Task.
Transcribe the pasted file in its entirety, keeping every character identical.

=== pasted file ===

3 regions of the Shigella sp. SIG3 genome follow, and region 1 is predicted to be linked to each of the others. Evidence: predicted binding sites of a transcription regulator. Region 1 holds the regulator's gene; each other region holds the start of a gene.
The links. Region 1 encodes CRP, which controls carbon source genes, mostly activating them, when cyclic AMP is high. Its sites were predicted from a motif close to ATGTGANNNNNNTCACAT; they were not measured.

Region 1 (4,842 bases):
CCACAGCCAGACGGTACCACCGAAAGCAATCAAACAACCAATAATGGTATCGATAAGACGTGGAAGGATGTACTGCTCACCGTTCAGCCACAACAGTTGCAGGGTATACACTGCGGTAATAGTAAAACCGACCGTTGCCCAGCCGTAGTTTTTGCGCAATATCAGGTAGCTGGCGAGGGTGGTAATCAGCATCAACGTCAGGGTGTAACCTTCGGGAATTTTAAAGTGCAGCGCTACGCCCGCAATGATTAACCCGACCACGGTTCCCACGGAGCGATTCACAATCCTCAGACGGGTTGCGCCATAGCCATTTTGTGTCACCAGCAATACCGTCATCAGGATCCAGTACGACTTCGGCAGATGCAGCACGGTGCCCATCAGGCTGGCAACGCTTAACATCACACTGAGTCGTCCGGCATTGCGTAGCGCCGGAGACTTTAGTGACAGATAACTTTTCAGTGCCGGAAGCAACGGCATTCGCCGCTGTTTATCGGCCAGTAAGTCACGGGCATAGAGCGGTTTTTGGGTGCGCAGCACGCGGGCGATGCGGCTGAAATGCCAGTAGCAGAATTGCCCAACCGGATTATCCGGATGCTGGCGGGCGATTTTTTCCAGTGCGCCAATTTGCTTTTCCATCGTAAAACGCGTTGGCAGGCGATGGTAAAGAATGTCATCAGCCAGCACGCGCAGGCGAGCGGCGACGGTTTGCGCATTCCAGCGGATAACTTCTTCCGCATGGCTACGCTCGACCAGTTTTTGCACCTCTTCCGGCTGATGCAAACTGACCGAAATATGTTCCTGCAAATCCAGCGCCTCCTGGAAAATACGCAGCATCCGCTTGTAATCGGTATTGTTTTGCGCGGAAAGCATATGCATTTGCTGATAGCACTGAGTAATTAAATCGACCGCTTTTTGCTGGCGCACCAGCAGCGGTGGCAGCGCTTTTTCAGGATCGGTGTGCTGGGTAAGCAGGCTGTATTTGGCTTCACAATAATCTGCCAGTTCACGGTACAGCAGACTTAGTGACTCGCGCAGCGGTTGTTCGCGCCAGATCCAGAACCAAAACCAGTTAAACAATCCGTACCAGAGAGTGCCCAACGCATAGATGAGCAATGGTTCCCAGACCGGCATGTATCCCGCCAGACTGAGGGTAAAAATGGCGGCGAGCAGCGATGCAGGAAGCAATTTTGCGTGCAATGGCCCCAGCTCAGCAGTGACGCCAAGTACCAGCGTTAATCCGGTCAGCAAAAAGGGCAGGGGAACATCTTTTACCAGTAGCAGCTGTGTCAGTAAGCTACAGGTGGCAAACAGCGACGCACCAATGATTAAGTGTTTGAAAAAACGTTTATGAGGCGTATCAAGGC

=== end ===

3 regions of the Shigella sp. SIG3 genome follow, and region 1 is predicted to be linked to each of the others. Evidence: predicted binding sites of a transcription regulator. Region 1 holds the regulator's gene; each other region holds the start of a gene.
The links. Region 1 encodes CRP, which controls carbon source genes, mostly activating them, when cyclic AMP is high. Its sites were predicted from a motif close to ATGTGANNNNNNTCACAT; they were not measured.

Region 1 (4,842 bases):
CCACAGCCAGACGGTACCACCGAAAGCAATCAAACAACCAATAATGGTATCGATAAGACGTGGAAGGATGTACTGCTCACCGTTCAGCCACAACAGTTGCAGGGTATACACTGCGGTAATAGTAAAACCGACCGTTGCCCAGCCGTAGTTTTTGCGCAATATCAGGTAGCTGGCGAGGGTGGTAATCAGCATCAACGTCAGGGTGTAACCTTCGGGAATTTTAAAGTGCAGCGCTACGCCCGCAATGATTAACCCGACCACGGTTCCCACGGAGCGATTCACAATCCTCAGACGGGTTGCGCCATAGCCATTTTGTGTCACCAGCAATACCGTCATCAGGATCCAGTACGACTTCGGCAGATGCAGCACGGTGCCCATCAGGCTGGCAACGCTTAACATCACACTGAGTCGTCCGGCATTGCGTAGCGCCGGAGACTTTAGTGACAGATAACTTTTCAGTGCCGGAAGCAACGGCATTCGCCGCTGTTTATCGGCCAGTAAGTCACGGGCATAGAGCGGTTTTTGGGTGCGCAGCACGCGGGCGATGCGGCTGAAATGCCAGTAGCAGAATTGCCCAACCGGATTATCCGGATGCTGGCGGGCGATTTTTTCCAGTGCGCCAATTTGCTTTTCCATCGTAAAACGCGTTGGCAGGCGATGGTAAAGAATGTCATCAGCCAGCACGCGCAGGCGAGCGGCGACGGTTTGCGCATTCCAGCGGATAACTTCTTCCGCATGGCTACGCTCGACCAGTTTTTGCACCTCTTCCGGCTGATGCAAACTGACCGAAATATGTTCCTGCAAATCCAGCGCCTCCTGGAAAATACGCAGCATCCGCTTGTAATCGGTATTGTTTTGCGCGGAAAGCATATGCATTTGCTGATAGCACTGAGTAATTAAATCGACCGCTTTTTGCTGGCGCACCAGCAGCGGTGGCAGCGCTTTTTCAGGATCGGTGTGCTGGGTAAGCAGGCTGTATTTGGCTTCACAATAATCTGCCAGTTCACGGTACAGCAGACTTAGTGACTCGCGCAGCGGTTGTTCGCGCCAGATCCAGAACCAAAACCAGTTAAACAATCCGTACCAGAGAGTGCCCAACGCATAGATGAGCAATGGTTCCCAGACCGGCATGTATCCCGCCAGACTGAGGGTAAAAATGGCGGCGAGCAGCGATGCAGGAAGCAATTTTGCGTGCAATGGCCCCAGCTCAGCAGTGACGCCAAGTACCAGCGTTAATCCGGTCAGCAAAAAGGGCAGGGGAACATCTTTTACCAGTAGCAGCTGTGTCAGTAAGCTACAGGTGGCAAACAGCGACGCACCAATGATTAAGTGTTTGAAAAAACGTTTATGAGGCGTATCAAGGC